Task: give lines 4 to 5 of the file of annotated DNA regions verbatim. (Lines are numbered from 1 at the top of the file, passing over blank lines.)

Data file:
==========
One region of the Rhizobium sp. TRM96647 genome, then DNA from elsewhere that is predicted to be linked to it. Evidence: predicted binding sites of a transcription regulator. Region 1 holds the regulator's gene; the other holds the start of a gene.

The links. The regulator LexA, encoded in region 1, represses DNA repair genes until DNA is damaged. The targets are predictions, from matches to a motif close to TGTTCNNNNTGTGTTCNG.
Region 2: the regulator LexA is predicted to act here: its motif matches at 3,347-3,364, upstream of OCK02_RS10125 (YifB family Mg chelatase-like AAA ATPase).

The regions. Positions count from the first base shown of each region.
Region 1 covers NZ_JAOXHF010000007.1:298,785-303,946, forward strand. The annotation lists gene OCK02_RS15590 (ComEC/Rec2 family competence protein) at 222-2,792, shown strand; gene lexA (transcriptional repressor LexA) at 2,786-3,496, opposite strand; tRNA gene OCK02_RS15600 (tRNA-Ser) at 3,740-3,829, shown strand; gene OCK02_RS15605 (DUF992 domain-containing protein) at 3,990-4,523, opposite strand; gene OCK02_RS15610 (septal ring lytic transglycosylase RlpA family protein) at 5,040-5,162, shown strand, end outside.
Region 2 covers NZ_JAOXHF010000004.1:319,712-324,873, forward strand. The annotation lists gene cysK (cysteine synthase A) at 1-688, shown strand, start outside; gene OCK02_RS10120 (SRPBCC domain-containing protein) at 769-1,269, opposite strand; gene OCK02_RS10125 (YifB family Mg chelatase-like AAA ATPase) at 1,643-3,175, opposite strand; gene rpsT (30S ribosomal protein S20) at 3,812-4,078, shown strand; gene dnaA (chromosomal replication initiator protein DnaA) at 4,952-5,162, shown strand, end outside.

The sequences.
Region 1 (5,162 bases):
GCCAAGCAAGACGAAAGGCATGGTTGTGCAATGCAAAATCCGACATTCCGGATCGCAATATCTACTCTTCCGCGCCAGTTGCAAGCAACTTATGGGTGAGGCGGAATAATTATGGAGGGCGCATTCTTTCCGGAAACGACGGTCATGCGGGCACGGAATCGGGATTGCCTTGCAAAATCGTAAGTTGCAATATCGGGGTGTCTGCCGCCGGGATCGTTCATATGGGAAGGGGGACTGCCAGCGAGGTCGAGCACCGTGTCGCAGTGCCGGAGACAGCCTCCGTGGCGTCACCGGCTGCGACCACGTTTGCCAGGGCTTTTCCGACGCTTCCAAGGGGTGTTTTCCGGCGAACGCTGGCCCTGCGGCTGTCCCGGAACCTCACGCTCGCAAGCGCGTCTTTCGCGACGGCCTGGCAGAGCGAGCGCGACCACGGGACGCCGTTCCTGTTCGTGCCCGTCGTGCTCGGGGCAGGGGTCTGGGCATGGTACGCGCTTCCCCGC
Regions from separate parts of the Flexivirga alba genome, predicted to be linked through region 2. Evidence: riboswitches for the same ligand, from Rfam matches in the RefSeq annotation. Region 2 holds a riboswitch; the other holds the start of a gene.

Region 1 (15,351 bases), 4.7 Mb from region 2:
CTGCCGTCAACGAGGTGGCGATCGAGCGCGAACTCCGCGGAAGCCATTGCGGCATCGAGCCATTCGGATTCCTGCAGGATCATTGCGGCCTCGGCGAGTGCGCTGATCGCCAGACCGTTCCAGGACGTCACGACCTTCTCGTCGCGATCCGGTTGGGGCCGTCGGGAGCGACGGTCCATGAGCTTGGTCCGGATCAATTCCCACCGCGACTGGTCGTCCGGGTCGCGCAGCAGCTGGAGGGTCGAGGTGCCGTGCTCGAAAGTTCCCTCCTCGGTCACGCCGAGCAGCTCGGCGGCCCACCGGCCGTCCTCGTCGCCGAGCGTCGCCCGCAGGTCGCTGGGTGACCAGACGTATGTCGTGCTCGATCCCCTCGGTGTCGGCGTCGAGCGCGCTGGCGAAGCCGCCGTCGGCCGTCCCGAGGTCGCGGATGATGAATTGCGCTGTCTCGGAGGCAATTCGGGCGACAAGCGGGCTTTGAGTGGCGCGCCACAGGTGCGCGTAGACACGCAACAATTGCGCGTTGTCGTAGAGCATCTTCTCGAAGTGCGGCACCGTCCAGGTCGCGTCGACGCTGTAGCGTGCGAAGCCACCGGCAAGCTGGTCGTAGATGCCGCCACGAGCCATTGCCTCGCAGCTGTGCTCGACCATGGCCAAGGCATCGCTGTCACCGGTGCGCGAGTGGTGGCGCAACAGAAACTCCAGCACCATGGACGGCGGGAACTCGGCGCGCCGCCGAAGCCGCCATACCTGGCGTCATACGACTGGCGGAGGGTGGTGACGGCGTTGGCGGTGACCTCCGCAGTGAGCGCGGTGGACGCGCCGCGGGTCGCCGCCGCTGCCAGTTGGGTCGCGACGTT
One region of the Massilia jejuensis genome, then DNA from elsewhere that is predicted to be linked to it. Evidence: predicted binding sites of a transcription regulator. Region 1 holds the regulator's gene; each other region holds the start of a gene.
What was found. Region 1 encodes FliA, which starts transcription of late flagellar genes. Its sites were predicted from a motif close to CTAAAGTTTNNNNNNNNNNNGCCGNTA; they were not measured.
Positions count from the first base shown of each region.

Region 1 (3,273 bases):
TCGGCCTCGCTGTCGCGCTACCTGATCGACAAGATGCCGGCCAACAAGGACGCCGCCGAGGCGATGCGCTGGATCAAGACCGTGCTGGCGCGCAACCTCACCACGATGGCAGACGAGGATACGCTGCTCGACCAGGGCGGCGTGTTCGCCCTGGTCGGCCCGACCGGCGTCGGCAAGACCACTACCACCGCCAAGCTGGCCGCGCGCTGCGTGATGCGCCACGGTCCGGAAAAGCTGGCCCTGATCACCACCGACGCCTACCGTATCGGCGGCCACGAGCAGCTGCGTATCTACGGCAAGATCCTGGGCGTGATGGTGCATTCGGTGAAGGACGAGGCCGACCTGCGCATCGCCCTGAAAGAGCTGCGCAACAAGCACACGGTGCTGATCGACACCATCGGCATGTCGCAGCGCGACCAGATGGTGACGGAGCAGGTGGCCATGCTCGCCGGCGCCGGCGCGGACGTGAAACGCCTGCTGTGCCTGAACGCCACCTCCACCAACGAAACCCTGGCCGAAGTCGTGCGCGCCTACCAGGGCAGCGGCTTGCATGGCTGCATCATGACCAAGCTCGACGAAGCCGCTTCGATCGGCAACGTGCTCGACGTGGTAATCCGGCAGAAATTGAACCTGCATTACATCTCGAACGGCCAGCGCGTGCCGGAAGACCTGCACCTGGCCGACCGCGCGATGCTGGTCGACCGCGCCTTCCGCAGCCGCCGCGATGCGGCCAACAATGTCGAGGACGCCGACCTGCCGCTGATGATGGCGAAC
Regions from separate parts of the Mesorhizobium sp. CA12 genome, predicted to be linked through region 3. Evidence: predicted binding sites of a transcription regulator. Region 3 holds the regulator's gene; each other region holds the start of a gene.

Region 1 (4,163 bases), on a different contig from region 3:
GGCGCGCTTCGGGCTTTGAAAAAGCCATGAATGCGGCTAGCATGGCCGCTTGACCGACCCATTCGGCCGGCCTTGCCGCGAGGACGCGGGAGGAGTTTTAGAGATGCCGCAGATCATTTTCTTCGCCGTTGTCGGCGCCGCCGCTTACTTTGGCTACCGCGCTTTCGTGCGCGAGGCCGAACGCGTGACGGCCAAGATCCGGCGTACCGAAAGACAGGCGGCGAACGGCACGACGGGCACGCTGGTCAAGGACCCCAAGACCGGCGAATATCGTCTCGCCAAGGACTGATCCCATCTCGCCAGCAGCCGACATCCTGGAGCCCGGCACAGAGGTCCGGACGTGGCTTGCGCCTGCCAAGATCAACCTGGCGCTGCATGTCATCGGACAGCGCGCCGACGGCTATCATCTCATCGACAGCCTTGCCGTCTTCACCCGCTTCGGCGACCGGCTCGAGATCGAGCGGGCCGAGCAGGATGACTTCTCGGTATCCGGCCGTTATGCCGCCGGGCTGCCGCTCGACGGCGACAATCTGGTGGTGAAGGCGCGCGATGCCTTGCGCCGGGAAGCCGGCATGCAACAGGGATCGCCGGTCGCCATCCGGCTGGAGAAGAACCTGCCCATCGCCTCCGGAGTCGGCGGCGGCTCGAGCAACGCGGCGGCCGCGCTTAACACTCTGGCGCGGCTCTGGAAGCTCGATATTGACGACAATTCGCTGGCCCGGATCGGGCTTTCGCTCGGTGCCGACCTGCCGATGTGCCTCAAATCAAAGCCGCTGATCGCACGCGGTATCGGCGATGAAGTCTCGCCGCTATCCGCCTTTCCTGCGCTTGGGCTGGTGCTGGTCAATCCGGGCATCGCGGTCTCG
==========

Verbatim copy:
The regions. Positions count from the first base shown of each region.
Region 1 covers NZ_JAOXHF010000007.1:298,785-303,946, forward strand. The annotation lists gene OCK02_RS15590 (ComEC/Rec2 family competence protein) at 222-2,792, shown strand; gene lexA (transcriptional repressor LexA) at 2,786-3,496, opposite strand; tRNA gene OCK02_RS15600 (tRNA-Ser) at 3,740-3,829, shown strand; gene OCK02_RS15605 (DUF992 domain-containing protein) at 3,990-4,523, opposite strand; gene OCK02_RS15610 (septal ring lytic transglycosylase RlpA family protein) at 5,040-5,162, shown strand, end outside.